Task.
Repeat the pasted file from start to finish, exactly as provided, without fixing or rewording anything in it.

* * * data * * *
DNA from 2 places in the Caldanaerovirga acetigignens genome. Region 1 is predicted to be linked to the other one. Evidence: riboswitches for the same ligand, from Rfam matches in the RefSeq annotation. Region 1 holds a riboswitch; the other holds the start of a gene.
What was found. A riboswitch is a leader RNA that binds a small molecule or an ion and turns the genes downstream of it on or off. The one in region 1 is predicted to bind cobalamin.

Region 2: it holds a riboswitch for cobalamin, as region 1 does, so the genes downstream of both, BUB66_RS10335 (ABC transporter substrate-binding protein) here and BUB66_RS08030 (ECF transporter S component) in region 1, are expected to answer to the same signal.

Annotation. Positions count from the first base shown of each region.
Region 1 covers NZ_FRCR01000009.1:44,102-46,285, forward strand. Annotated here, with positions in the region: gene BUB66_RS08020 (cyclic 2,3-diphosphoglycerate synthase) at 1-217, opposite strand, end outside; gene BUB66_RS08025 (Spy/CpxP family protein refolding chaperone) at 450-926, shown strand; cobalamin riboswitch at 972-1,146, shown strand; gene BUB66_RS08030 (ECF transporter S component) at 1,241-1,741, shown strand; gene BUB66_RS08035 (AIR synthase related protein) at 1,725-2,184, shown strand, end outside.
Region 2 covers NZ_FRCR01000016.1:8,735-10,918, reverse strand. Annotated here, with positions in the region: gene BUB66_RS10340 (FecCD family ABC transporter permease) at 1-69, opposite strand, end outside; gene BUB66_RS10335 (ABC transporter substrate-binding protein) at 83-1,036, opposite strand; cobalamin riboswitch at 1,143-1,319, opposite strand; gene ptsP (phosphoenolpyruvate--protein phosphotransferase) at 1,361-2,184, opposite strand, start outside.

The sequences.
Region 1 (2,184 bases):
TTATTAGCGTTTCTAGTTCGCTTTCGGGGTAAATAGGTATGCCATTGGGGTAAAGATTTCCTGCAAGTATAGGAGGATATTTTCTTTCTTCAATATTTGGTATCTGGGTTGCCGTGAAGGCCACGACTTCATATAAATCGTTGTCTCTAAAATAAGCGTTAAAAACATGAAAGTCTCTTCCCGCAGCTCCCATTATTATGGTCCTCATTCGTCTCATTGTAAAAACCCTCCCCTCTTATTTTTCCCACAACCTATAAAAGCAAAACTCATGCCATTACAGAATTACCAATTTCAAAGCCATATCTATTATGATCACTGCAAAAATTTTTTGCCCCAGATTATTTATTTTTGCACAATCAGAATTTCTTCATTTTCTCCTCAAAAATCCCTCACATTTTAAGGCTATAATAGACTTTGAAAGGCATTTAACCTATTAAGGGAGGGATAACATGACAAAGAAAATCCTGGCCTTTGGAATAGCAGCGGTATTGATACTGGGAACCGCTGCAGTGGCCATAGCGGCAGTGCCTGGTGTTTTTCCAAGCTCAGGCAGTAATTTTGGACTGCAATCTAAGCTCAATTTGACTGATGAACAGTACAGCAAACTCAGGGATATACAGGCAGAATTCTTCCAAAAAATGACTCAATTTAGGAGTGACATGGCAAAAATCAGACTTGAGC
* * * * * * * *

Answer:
DNA from 2 places in the Caldanaerovirga acetigignens genome. Region 1 is predicted to be linked to the other one. Evidence: riboswitches for the same ligand, from Rfam matches in the RefSeq annotation. Region 1 holds a riboswitch; the other holds the start of a gene.
What was found. A riboswitch is a leader RNA that binds a small molecule or an ion and turns the genes downstream of it on or off. The one in region 1 is predicted to bind cobalamin.

Region 2: it holds a riboswitch for cobalamin, as region 1 does, so the genes downstream of both, BUB66_RS10335 (ABC transporter substrate-binding protein) here and BUB66_RS08030 (ECF transporter S component) in region 1, are expected to answer to the same signal.

Annotation. Positions count from the first base shown of each region.
Region 1 covers NZ_FRCR01000009.1:44,102-46,285, forward strand. Annotated here, with positions in the region: gene BUB66_RS08020 (cyclic 2,3-diphosphoglycerate synthase) at 1-217, opposite strand, end outside; gene BUB66_RS08025 (Spy/CpxP family protein refolding chaperone) at 450-926, shown strand; cobalamin riboswitch at 972-1,146, shown strand; gene BUB66_RS08030 (ECF transporter S component) at 1,241-1,741, shown strand; gene BUB66_RS08035 (AIR synthase related protein) at 1,725-2,184, shown strand, end outside.
Region 2 covers NZ_FRCR01000016.1:8,735-10,918, reverse strand. Annotated here, with positions in the region: gene BUB66_RS10340 (FecCD family ABC transporter permease) at 1-69, opposite strand, end outside; gene BUB66_RS10335 (ABC transporter substrate-binding protein) at 83-1,036, opposite strand; cobalamin riboswitch at 1,143-1,319, opposite strand; gene ptsP (phosphoenolpyruvate--protein phosphotransferase) at 1,361-2,184, opposite strand, start outside.

The sequences.
Region 1 (2,184 bases):
TTATTAGCGTTTCTAGTTCGCTTTCGGGGTAAATAGGTATGCCATTGGGGTAAAGATTTCCTGCAAGTATAGGAGGATATTTTCTTTCTTCAATATTTGGTATCTGGGTTGCCGTGAAGGCCACGACTTCATATAAATCGTTGTCTCTAAAATAAGCGTTAAAAACATGAAAGTCTCTTCCCGCAGCTCCCATTATTATGGTCCTCATTCGTCTCATTGTAAAAACCCTCCCCTCTTATTTTTCCCACAACCTATAAAAGCAAAACTCATGCCATTACAGAATTACCAATTTCAAAGCCATATCTATTATGATCACTGCAAAAATTTTTTGCCCCAGATTATTTATTTTTGCACAATCAGAATTTCTTCATTTTCTCCTCAAAAATCCCTCACATTTTAAGGCTATAATAGACTTTGAAAGGCATTTAACCTATTAAGGGAGGGATAACATGACAAAGAAAATCCTGGCCTTTGGAATAGCAGCGGTATTGATACTGGGAACCGCTGCAGTGGCCATAGCGGCAGTGCCTGGTGTTTTTCCAAGCTCAGGCAGTAATTTTGGACTGCAATCTAAGCTCAATTTGACTGATGAACAGTACAGCAAACTCAGGGATATACAGGCAGAATTCTTCCAAAAAATGACTCAATTTAGGAGTGACATGGCAAAAATCAGACTTGAGC